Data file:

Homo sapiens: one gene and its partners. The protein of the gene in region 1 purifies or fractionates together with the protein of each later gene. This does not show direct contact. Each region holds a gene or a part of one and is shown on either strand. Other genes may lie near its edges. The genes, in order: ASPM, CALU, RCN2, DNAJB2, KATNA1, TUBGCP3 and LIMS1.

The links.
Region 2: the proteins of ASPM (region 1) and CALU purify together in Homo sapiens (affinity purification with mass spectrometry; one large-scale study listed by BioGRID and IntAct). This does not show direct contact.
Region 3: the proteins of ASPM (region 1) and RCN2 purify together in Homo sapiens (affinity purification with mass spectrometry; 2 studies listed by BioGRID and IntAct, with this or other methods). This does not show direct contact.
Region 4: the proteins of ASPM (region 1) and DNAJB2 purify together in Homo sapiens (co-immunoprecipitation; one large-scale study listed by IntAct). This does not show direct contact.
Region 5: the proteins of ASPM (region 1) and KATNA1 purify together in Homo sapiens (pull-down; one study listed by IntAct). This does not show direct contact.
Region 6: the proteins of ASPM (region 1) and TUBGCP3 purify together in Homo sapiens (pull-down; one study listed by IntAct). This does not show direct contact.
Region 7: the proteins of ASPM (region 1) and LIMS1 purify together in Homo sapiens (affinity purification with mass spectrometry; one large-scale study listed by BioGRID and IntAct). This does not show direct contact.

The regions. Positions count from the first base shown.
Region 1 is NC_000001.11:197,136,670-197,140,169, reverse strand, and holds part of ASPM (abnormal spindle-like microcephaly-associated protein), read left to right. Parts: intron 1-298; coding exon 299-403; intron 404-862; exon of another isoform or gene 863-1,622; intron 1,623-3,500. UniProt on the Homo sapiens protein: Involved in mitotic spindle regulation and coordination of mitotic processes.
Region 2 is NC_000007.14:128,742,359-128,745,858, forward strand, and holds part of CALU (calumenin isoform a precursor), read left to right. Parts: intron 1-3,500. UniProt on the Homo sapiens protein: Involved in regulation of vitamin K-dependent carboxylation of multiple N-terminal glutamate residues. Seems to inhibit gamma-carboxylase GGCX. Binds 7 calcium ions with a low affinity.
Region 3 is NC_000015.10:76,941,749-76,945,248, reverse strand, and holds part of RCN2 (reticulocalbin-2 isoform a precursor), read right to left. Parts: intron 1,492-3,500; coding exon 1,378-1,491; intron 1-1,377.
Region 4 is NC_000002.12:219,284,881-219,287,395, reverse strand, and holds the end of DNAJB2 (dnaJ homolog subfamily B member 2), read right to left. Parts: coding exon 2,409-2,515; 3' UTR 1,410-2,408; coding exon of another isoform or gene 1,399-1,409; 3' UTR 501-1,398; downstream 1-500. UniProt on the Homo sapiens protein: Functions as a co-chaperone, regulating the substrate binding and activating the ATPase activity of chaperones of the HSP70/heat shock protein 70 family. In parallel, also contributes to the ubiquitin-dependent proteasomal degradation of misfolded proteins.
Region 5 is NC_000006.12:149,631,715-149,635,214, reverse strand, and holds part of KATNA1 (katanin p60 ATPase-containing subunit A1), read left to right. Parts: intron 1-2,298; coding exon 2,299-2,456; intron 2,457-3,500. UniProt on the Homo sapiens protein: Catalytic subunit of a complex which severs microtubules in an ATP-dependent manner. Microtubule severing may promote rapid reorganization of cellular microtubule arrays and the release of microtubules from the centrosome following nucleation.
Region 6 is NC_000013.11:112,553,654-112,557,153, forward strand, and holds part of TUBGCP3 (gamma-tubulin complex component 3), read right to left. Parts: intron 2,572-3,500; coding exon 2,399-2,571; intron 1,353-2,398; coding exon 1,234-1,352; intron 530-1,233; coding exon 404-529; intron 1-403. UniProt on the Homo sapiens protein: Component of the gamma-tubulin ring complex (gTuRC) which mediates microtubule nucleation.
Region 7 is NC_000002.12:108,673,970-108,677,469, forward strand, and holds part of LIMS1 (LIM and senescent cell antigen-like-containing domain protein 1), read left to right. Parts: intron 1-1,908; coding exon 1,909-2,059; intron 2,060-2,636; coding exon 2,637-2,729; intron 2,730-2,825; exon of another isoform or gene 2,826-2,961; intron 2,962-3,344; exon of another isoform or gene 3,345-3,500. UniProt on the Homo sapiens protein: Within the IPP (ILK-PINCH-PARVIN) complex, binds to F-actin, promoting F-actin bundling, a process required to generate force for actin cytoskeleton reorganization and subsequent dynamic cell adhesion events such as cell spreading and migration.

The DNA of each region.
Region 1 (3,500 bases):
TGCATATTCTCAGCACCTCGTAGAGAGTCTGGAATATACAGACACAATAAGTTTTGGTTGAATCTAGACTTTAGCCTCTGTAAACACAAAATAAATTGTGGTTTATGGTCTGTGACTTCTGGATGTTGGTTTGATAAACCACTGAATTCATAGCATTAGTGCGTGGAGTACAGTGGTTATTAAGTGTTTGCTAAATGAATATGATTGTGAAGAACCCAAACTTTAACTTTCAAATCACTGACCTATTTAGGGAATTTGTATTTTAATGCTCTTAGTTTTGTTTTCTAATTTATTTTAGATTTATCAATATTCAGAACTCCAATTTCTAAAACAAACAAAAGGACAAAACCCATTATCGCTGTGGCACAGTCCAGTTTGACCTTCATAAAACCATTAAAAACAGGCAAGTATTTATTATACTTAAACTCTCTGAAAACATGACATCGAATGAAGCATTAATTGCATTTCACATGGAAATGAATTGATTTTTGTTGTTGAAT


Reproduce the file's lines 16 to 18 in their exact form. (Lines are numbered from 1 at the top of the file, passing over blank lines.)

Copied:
Region 7 is NC_000002.12:108,673,970-108,677,469, forward strand, and holds part of LIMS1 (LIM and senescent cell antigen-like-containing domain protein 1), read left to right. Parts: intron 1-1,908; coding exon 1,909-2,059; intron 2,060-2,636; coding exon 2,637-2,729; intron 2,730-2,825; exon of another isoform or gene 2,826-2,961; intron 2,962-3,344; exon of another isoform or gene 3,345-3,500. UniProt on the Homo sapiens protein: Within the IPP (ILK-PINCH-PARVIN) complex, binds to F-actin, promoting F-actin bundling, a process required to generate force for actin cytoskeleton reorganization and subsequent dynamic cell adhesion events such as cell spreading and migration.

The DNA of each region.
Region 1 (3,500 bases):